1. Both society and organisms can be distinguished from inorganic matter, for both grow and develop.

  2. In both society and organisms, an increase in size means an increase in complexity and differentiation.

  3. In both, a progressive differentiation in structure is accompanied by a differentiation in function.

  4. In both, parts of the whole are interdependent, with a change in one part affecting other parts.

  5. In both, each part of the whole is also a micro-society or organism in and of itself.

  6. And in both organisms and societies, the life of the whole can be destroyed, but the parts will live on for a while.

Among the critical differences between a society and an organism, Spencer emphasized the following:

  1. The degree of connectedness of the parts is vastly different in organic and superorganic bodies. There is close proximity and physical contact of parts in organic bodies, whereas in superorganic systems, there is dispersion and only occasional physical contact of elements.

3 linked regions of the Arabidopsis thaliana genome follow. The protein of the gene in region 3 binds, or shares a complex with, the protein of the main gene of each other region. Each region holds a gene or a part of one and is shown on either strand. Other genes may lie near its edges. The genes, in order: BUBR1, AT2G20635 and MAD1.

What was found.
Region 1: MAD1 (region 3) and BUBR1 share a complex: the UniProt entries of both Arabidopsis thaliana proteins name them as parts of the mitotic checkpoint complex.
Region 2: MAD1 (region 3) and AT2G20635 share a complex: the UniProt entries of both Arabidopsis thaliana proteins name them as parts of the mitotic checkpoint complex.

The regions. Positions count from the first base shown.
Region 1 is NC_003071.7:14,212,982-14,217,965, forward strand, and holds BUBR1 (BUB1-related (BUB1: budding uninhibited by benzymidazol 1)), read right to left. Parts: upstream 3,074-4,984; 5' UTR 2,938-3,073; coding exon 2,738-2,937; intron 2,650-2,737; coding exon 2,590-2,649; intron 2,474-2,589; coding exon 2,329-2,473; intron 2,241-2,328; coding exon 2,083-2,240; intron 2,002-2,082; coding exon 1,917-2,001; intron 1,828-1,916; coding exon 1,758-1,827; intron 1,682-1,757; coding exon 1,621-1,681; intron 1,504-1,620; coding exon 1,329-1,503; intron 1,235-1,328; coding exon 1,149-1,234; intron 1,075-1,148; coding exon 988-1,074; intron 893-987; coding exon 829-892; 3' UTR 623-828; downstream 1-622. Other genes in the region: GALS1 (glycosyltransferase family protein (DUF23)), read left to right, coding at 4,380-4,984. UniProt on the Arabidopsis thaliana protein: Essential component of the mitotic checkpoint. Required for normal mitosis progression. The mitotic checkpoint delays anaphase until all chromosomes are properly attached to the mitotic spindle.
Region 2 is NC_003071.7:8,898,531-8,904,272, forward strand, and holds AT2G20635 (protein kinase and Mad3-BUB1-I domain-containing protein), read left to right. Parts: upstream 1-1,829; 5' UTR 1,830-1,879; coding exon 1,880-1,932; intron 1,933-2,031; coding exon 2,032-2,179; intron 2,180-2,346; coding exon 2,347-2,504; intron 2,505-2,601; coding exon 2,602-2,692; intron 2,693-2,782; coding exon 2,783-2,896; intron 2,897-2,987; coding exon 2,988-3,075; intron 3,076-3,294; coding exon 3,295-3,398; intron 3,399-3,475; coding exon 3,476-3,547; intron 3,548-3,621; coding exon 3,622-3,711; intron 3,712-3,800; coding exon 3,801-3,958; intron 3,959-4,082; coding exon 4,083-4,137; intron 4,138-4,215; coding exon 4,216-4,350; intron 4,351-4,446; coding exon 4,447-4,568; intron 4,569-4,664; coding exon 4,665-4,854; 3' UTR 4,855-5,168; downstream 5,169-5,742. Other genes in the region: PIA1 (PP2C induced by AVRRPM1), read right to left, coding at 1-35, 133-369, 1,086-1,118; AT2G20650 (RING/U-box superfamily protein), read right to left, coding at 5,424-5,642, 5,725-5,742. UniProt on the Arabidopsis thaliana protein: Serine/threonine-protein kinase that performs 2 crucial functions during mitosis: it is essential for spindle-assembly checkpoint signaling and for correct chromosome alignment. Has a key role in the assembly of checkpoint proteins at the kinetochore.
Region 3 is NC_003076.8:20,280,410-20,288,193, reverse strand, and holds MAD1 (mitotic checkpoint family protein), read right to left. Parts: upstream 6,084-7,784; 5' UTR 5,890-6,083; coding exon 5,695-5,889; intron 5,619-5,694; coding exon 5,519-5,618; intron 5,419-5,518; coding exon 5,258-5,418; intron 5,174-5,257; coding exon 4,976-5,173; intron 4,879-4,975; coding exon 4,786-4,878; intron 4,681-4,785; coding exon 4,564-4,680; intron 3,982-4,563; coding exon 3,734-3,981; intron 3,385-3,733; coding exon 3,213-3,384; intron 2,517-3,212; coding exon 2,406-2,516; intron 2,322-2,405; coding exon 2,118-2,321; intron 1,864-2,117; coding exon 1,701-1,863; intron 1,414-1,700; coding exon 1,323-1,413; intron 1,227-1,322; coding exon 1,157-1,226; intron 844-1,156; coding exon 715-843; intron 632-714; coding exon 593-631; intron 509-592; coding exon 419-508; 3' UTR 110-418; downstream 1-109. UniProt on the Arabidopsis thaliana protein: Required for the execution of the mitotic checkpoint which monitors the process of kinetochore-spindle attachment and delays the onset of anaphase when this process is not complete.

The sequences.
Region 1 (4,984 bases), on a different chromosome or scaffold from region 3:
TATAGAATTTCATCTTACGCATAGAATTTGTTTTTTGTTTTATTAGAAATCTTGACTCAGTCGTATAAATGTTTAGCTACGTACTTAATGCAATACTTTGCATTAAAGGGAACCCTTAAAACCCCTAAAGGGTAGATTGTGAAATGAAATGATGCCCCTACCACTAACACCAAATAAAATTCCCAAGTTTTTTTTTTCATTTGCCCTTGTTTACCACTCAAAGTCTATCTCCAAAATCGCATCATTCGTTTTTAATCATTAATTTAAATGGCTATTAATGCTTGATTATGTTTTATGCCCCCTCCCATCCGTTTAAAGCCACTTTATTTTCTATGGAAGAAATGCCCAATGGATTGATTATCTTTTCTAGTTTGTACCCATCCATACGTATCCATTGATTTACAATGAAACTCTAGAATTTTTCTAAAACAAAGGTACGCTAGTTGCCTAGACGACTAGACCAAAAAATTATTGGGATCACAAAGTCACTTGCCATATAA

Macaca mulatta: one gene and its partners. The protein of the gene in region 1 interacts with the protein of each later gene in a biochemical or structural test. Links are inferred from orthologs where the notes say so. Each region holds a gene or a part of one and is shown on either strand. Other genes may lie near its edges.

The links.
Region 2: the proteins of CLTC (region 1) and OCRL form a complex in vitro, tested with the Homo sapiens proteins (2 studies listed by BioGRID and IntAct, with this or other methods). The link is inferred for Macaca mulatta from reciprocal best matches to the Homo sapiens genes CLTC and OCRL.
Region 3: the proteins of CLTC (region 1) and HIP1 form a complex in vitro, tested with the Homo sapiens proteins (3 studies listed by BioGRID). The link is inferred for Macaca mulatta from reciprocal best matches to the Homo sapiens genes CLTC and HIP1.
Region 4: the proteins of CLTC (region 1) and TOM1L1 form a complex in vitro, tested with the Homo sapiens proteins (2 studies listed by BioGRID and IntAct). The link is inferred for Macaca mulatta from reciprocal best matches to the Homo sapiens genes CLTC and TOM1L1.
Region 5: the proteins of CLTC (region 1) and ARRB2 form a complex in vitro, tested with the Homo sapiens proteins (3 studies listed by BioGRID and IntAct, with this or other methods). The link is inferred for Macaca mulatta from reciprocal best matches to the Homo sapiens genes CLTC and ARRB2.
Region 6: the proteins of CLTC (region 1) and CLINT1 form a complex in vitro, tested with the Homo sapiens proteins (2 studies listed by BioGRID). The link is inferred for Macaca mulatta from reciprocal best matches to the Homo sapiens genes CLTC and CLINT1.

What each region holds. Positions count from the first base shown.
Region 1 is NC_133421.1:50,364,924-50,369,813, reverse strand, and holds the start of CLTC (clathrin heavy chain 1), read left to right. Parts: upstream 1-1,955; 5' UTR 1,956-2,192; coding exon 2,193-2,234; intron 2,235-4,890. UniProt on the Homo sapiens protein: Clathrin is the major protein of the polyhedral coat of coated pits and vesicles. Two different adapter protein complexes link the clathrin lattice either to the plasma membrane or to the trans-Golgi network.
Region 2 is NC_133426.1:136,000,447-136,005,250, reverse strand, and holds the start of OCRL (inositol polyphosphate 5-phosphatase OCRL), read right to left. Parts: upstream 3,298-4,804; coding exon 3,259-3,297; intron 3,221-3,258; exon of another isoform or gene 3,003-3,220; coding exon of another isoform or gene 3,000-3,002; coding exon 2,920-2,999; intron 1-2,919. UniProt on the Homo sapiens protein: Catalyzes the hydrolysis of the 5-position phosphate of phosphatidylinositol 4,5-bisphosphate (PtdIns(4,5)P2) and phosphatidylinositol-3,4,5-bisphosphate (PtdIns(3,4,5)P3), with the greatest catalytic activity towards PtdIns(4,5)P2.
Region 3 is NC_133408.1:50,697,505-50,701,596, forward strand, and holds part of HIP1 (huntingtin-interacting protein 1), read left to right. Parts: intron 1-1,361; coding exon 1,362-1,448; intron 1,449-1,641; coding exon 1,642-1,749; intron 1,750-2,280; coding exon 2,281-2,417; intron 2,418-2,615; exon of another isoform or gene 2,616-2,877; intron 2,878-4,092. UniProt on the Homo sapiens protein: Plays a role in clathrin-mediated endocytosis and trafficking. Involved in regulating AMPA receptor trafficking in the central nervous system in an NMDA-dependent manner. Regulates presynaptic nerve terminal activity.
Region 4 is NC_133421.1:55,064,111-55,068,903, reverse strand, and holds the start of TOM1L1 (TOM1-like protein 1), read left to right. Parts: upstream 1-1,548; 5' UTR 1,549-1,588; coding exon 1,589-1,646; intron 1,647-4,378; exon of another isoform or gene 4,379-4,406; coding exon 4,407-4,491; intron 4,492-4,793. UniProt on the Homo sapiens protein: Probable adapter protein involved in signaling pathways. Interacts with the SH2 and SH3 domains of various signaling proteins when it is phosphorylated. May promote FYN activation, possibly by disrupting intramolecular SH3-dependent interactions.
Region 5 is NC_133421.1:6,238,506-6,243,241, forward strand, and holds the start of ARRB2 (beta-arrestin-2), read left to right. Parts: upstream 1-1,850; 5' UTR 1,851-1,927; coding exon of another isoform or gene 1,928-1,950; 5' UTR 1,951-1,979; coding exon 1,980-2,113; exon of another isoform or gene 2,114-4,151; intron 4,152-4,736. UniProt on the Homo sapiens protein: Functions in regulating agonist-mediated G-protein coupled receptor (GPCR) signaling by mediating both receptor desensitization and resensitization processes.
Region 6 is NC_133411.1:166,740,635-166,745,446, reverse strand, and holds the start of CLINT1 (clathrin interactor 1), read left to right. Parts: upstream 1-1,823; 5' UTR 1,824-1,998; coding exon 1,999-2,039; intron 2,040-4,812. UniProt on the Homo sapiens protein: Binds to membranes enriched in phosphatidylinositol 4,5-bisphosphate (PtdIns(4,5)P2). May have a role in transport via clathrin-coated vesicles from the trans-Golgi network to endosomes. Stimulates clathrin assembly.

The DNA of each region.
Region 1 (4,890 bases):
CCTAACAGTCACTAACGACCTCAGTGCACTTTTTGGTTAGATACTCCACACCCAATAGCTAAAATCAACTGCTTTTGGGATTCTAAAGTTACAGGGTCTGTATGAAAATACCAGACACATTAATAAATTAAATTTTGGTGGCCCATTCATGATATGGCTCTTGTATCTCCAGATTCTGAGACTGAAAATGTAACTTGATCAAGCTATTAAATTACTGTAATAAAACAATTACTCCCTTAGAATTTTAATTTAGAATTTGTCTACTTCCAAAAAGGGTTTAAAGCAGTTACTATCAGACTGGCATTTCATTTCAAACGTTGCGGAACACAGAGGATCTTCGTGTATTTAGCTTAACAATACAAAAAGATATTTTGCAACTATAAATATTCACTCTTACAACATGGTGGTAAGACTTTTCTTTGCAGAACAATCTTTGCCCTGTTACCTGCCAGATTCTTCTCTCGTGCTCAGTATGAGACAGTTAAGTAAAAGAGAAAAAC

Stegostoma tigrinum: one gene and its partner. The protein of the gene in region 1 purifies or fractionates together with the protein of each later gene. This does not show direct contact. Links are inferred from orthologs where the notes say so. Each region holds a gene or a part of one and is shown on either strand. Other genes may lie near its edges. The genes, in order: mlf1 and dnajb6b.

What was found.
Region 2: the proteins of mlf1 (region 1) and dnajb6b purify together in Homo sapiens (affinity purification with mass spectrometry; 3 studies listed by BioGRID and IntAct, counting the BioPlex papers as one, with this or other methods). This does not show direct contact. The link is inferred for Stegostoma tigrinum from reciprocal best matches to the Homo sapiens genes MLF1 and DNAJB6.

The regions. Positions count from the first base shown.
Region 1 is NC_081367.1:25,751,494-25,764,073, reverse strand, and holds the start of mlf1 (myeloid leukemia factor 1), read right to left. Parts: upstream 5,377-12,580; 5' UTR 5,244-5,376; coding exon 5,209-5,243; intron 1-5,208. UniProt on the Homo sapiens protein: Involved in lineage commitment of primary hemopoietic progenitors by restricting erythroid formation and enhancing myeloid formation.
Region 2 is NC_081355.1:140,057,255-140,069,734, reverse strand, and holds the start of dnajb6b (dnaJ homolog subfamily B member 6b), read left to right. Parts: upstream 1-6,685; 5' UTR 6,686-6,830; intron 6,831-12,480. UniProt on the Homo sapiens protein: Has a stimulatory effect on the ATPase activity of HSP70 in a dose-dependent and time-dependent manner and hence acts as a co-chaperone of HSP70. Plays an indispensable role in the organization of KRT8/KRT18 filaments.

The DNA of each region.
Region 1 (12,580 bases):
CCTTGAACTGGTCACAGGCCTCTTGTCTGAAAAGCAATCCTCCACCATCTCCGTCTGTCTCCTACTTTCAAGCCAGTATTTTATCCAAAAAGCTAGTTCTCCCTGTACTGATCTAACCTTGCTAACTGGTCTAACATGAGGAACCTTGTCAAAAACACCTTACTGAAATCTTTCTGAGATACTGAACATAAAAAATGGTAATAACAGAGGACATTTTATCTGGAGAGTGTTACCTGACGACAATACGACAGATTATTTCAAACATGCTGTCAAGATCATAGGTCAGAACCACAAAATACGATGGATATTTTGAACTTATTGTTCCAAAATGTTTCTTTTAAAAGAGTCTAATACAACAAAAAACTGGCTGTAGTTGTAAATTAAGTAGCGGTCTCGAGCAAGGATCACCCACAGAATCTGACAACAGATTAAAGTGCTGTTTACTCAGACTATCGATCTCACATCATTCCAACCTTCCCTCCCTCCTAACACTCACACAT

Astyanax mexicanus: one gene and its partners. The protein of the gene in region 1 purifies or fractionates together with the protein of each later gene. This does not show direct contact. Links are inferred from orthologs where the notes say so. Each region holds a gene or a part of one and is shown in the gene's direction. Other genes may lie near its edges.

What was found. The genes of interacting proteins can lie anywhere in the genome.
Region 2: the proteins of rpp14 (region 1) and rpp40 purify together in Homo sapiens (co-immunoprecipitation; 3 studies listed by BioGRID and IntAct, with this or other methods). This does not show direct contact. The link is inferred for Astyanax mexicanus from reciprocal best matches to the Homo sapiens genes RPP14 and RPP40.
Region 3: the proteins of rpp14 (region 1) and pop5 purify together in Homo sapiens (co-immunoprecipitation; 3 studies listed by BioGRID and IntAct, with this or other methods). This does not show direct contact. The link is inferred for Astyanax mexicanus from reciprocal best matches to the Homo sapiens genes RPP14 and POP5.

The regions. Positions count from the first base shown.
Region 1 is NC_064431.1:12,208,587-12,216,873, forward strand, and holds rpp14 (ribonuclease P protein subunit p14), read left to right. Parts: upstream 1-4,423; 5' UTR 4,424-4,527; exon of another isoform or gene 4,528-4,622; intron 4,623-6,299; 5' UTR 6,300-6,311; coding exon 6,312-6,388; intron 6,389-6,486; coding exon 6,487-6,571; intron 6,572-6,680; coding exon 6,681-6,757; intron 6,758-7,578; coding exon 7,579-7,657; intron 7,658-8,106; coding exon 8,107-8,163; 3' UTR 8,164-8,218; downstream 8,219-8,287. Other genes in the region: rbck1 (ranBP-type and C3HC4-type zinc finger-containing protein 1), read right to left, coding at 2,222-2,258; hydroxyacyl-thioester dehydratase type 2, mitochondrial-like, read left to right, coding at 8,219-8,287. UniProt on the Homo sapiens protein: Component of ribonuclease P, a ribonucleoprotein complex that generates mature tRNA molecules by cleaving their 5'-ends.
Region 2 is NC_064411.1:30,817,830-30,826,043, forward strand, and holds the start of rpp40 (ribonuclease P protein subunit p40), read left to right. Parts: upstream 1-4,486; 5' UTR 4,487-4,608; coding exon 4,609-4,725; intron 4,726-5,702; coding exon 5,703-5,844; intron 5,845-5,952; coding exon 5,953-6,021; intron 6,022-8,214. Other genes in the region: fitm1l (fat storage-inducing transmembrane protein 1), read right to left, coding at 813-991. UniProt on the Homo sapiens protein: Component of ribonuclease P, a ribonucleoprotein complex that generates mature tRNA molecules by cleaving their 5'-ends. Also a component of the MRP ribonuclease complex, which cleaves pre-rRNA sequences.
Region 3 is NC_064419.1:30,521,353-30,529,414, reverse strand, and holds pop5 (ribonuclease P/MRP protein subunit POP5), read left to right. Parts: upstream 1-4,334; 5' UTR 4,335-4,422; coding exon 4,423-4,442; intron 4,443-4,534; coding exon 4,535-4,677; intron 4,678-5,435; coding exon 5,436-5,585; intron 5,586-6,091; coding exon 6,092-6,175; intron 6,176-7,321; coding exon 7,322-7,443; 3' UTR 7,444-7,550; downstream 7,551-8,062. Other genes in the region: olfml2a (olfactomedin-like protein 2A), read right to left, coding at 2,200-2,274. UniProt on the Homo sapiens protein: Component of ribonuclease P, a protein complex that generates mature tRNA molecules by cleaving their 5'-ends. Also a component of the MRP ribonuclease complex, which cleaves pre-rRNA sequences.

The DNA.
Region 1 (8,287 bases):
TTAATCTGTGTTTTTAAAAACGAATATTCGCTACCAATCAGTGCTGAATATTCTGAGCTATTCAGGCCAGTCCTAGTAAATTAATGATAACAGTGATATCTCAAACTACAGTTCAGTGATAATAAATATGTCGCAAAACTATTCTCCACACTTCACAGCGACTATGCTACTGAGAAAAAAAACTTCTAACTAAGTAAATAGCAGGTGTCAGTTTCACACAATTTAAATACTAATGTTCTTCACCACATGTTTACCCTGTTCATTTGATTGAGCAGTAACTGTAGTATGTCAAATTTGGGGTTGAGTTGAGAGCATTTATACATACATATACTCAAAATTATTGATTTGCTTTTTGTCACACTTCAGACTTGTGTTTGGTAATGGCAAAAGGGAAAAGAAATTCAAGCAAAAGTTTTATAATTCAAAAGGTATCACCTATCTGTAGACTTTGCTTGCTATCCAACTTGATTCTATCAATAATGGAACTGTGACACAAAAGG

2. The nature of communication among elements is vastly different in organic and superorganic systems. In organic bodies, communication occurs as molecular waves pass through channels of varying degrees of coherence, whereas among humans, communication occurs by virtue of the capacity to use language to communicate ideas and feelings.

  3. In organic and superorganic systems, there are great differences in the respective consciousness of units. In organic bodies, only some elements in only some species reveal the capacity for conscious deliberations, whereas, in human societies, all individual units exhibit the capacity for conscious thought.

Reference

Spencer, H. (1876). The Principles of Sociology, vol. 1 (1898). D. Appleton and Company.